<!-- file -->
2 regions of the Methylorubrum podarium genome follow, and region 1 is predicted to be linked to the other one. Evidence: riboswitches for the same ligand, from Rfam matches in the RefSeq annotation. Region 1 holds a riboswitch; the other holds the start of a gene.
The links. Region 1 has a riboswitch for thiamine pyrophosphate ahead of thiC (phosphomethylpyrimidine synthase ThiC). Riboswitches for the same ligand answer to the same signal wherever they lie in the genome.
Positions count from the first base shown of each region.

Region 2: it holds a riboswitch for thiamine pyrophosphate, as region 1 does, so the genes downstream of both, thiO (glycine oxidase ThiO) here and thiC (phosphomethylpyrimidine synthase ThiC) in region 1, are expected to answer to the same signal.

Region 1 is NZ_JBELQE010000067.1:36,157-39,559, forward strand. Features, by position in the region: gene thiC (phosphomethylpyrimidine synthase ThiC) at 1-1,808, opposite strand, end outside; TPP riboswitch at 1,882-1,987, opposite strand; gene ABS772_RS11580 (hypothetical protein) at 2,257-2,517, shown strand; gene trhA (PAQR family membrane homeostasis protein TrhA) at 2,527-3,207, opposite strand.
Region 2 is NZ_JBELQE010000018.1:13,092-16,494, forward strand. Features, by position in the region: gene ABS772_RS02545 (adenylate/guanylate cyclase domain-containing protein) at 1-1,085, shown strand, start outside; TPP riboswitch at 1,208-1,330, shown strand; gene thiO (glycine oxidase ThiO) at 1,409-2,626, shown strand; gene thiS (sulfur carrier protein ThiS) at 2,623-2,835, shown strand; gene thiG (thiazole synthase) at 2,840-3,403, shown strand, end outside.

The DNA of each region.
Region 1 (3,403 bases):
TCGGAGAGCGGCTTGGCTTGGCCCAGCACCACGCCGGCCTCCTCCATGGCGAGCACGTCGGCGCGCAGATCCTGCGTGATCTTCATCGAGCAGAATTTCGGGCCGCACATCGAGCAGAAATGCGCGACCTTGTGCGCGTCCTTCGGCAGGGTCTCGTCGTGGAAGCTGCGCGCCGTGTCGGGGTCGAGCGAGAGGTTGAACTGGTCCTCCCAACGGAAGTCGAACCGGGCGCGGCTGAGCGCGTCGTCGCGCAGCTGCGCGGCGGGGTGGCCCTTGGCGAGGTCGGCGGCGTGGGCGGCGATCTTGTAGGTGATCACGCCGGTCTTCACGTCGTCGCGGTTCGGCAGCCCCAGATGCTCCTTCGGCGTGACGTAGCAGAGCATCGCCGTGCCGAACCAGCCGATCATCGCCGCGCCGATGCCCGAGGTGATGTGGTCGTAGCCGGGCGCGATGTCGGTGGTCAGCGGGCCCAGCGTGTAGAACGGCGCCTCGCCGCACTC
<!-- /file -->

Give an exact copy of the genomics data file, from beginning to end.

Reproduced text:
2 regions of the Methylorubrum podarium genome follow, and region 1 is predicted to be linked to the other one. Evidence: riboswitches for the same ligand, from Rfam matches in the RefSeq annotation. Region 1 holds a riboswitch; the other holds the start of a gene.
The links. Region 1 has a riboswitch for thiamine pyrophosphate ahead of thiC (phosphomethylpyrimidine synthase ThiC). Riboswitches for the same ligand answer to the same signal wherever they lie in the genome.
Positions count from the first base shown of each region.

Region 2: it holds a riboswitch for thiamine pyrophosphate, as region 1 does, so the genes downstream of both, thiO (glycine oxidase ThiO) here and thiC (phosphomethylpyrimidine synthase ThiC) in region 1, are expected to answer to the same signal.

Region 1 is NZ_JBELQE010000067.1:36,157-39,559, forward strand. Features, by position in the region: gene thiC (phosphomethylpyrimidine synthase ThiC) at 1-1,808, opposite strand, end outside; TPP riboswitch at 1,882-1,987, opposite strand; gene ABS772_RS11580 (hypothetical protein) at 2,257-2,517, shown strand; gene trhA (PAQR family membrane homeostasis protein TrhA) at 2,527-3,207, opposite strand.
Region 2 is NZ_JBELQE010000018.1:13,092-16,494, forward strand. Features, by position in the region: gene ABS772_RS02545 (adenylate/guanylate cyclase domain-containing protein) at 1-1,085, shown strand, start outside; TPP riboswitch at 1,208-1,330, shown strand; gene thiO (glycine oxidase ThiO) at 1,409-2,626, shown strand; gene thiS (sulfur carrier protein ThiS) at 2,623-2,835, shown strand; gene thiG (thiazole synthase) at 2,840-3,403, shown strand, end outside.

The DNA of each region.
Region 1 (3,403 bases):
TCGGAGAGCGGCTTGGCTTGGCCCAGCACCACGCCGGCCTCCTCCATGGCGAGCACGTCGGCGCGCAGATCCTGCGTGATCTTCATCGAGCAGAATTTCGGGCCGCACATCGAGCAGAAATGCGCGACCTTGTGCGCGTCCTTCGGCAGGGTCTCGTCGTGGAAGCTGCGCGCCGTGTCGGGGTCGAGCGAGAGGTTGAACTGGTCCTCCCAACGGAAGTCGAACCGGGCGCGGCTGAGCGCGTCGTCGCGCAGCTGCGCGGCGGGGTGGCCCTTGGCGAGGTCGGCGGCGTGGGCGGCGATCTTGTAGGTGATCACGCCGGTCTTCACGTCGTCGCGGTTCGGCAGCCCCAGATGCTCCTTCGGCGTGACGTAGCAGAGCATCGCCGTGCCGAACCAGCCGATCATCGCCGCGCCGATGCCCGAGGTGATGTGGTCGTAGCCGGGCGCGATGTCGGTGGTCAGCGGGCCCAGCGTGTAGAACGGCGCCTCGCCGCACTC